Against this background, the resolution of the Syria-related problems depends on a change of strategy by one of the two countries. Ankara is likely to maintain its strategy toward the YPG threat in Syria in the near future and seeks to weaken the terrorist group. The recent National Security Council (NSC) statement that “the actions aimed at defending terrorists and shaking the law of alliance from its foundations are carefully noted, and it is emphasized that no effort can change the fate of terrorist organizations targeting our country” puts a more serious emphasis on the ongoing disagreement with the U.S. and underlines how Türkiye perceives Syria as a primary security interest.
Withdrawal and change
On the other hand, the Washington administration is preparing a change of strategy in Syria, including withdrawing its troops and drawing a road map that will focus the U.S. on the Iranian problem. U.S. Central Intelligence Agency (CIA) Director William Burns said: “The key to Israel’s – and the region’s – security is dealing with Iran. The Iranian regime has been emboldened by the crisis and seems ready to fight to its last regional proxy, all while expanding its nuclear program and enabling Russian aggression.” It seems that the U.S. is preparing a military response against the Iranian proxies in Syria and Iraq to regain its military deterrence, which will eventually reshape the very nature of the regional military escalation.
However, the U.S. withdrawal from Syria is not enough to end the Turkish-American conflict because it remains unclear what kind of Syria will be designed after the withdrawal, and Washington seems ready to use the sanction card against the possibility of a comprehensive Turkish military operation against the YPG. Therefore, the possibility of a post-American Syria scenario does not fully solve Türkiye’s security problems. This uncertainty may force Türkiye to accelerate negotiations with the Syrian regime and reach an agreement on a solution.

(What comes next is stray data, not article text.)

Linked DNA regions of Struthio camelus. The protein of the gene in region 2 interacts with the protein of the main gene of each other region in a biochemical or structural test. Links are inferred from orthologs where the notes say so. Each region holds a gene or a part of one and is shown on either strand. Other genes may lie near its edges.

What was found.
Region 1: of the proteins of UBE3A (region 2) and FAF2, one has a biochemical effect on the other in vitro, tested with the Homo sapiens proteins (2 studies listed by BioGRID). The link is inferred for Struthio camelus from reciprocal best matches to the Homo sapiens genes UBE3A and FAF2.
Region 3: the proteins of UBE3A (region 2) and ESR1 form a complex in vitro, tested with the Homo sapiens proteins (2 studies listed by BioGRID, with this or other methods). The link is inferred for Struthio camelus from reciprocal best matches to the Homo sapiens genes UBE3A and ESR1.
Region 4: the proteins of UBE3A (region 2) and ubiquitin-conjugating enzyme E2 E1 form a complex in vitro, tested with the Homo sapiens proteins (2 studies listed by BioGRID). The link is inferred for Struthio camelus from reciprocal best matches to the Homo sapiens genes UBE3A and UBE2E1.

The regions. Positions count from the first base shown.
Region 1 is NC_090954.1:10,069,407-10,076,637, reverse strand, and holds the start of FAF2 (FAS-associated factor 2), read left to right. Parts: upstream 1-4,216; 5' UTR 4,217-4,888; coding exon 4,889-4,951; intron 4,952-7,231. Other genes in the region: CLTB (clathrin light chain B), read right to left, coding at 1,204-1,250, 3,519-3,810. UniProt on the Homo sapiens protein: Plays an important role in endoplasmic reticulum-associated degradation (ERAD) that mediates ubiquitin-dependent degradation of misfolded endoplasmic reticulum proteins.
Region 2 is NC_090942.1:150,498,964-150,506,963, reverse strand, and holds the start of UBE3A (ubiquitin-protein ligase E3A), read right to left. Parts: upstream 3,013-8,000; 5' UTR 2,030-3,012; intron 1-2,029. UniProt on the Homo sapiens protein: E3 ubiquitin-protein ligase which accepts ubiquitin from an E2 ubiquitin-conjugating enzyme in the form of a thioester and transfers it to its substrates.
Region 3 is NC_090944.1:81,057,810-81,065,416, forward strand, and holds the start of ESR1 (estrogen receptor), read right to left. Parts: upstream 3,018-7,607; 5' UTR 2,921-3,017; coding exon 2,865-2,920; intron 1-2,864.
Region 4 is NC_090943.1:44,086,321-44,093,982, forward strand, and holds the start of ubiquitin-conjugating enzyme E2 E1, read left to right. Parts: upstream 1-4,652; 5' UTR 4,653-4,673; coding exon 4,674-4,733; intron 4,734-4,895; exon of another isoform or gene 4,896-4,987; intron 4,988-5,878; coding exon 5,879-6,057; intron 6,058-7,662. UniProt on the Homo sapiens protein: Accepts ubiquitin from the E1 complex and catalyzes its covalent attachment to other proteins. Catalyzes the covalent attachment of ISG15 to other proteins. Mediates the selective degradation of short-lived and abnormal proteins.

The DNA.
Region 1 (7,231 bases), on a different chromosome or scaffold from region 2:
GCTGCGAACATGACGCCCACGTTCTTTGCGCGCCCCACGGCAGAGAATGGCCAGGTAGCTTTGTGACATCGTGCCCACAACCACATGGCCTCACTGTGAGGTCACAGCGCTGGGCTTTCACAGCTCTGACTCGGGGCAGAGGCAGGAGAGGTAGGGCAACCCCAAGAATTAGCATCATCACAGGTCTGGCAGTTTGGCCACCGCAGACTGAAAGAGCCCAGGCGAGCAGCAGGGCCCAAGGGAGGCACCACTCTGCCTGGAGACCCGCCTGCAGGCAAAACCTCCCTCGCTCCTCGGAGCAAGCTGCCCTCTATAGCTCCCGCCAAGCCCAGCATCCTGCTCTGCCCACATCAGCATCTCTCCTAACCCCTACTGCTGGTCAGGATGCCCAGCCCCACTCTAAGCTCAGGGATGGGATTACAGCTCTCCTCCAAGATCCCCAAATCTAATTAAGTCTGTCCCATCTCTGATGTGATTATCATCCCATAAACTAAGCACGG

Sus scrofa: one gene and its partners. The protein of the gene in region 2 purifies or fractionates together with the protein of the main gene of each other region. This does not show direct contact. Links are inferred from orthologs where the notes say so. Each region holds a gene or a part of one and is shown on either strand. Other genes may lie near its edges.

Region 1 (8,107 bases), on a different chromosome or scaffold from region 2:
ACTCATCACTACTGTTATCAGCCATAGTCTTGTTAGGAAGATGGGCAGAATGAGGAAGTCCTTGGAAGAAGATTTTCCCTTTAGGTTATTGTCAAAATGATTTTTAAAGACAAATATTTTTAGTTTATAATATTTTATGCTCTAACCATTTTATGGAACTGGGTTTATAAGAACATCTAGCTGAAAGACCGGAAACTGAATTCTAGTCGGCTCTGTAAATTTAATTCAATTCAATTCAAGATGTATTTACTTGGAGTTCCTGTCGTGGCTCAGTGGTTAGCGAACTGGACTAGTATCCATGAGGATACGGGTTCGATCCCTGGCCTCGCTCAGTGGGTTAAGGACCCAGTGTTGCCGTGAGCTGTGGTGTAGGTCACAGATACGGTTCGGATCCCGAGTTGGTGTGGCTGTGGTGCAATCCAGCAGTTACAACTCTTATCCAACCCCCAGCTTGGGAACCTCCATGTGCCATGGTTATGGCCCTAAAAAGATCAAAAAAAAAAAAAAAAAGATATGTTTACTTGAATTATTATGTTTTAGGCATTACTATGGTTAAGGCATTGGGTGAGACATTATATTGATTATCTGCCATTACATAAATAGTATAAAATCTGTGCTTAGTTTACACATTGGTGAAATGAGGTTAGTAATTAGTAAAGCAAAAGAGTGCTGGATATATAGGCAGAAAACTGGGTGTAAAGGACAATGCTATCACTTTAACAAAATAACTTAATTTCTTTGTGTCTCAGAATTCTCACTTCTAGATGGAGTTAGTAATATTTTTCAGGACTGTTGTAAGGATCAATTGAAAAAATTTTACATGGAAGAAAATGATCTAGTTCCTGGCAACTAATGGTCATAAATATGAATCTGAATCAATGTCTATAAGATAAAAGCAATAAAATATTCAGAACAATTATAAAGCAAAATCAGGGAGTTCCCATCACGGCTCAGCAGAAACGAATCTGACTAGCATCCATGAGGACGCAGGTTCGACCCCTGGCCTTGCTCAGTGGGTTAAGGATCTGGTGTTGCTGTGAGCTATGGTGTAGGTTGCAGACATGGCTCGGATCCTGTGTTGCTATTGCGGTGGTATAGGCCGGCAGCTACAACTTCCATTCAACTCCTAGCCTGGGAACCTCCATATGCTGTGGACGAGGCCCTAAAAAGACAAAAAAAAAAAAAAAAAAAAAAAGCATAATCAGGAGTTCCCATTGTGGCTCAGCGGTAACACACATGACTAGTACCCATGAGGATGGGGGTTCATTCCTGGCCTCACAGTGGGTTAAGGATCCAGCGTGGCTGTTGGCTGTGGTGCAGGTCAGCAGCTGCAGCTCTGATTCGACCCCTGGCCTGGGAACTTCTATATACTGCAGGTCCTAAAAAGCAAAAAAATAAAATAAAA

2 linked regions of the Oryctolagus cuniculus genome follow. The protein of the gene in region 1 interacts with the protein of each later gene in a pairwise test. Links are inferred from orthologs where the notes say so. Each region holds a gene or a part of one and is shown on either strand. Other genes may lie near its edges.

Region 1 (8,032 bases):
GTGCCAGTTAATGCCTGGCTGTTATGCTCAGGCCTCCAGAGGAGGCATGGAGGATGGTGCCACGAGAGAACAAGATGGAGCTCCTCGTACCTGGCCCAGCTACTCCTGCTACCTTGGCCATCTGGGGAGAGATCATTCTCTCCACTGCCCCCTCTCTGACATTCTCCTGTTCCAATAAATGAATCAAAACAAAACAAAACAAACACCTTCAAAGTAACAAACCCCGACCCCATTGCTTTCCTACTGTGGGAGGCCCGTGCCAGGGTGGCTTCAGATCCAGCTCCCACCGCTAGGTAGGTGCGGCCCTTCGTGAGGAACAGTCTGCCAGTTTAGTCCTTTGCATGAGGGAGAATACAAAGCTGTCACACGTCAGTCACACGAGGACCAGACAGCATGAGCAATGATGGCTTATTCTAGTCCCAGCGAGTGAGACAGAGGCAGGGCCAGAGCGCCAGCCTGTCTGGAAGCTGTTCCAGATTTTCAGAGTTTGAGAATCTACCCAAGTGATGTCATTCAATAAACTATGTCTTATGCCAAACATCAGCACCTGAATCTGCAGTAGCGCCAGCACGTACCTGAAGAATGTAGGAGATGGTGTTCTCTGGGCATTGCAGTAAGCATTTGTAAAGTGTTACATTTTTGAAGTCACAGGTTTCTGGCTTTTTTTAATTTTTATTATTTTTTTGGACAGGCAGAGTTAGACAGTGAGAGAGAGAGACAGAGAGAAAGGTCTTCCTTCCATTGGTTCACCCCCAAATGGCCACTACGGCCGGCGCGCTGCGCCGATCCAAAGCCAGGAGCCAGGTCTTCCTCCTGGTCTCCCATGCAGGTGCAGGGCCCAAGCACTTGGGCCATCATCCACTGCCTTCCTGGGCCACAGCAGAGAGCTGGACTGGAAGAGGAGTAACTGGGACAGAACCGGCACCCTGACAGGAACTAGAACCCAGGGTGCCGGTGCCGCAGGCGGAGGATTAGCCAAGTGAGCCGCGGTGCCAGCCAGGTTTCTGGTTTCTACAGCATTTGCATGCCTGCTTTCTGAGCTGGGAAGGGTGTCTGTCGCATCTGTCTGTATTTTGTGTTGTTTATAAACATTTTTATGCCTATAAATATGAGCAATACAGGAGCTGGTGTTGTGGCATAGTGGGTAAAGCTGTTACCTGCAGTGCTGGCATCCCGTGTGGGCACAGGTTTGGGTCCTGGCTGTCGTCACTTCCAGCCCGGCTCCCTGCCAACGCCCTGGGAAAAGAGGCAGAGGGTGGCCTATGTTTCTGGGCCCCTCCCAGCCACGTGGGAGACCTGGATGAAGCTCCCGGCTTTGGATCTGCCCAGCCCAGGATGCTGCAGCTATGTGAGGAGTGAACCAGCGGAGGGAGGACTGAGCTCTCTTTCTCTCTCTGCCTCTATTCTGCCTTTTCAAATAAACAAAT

Even if Türkiye and the U.S. resolve their differences over Syria (which seems unlikely in the near term), they still have to develop a new relationship model. In this model, even if a strategic consensus between Türkiye and the U.S. does not fully emerge on a regional scale, it may be possible to act jointly to reduce the rising tensions in the Middle East. This would require, first and foremost, a permanent cease-fire to end Israel’s ongoing war in Gaza. At a time when Iran is becoming increasingly radicalized and marginalized, Ankara can work with Arab countries to develop a sustainable solution to the Palestinian issue and minimize the proliferation and remobilization of non-state military groups in the region. More importantly, Ankara can mediate to avoid the possibility of a military confrontation between the U.S. and Iran.
Türkiye’s ongoing dialogue with Russia, its critical role in the stability of the South Caucasus, its position in the Eastern Mediterranean and its military presence in Libya could provide an opportunity for joint action with Ankara across a wide region.
It is too early to say that the F-16 sale will open a new chapter in Turkish-American relations, but it can be seen as a new development that prevents further deterioration of relations.
Source: Daily Sabah / Murat Yeşiltaş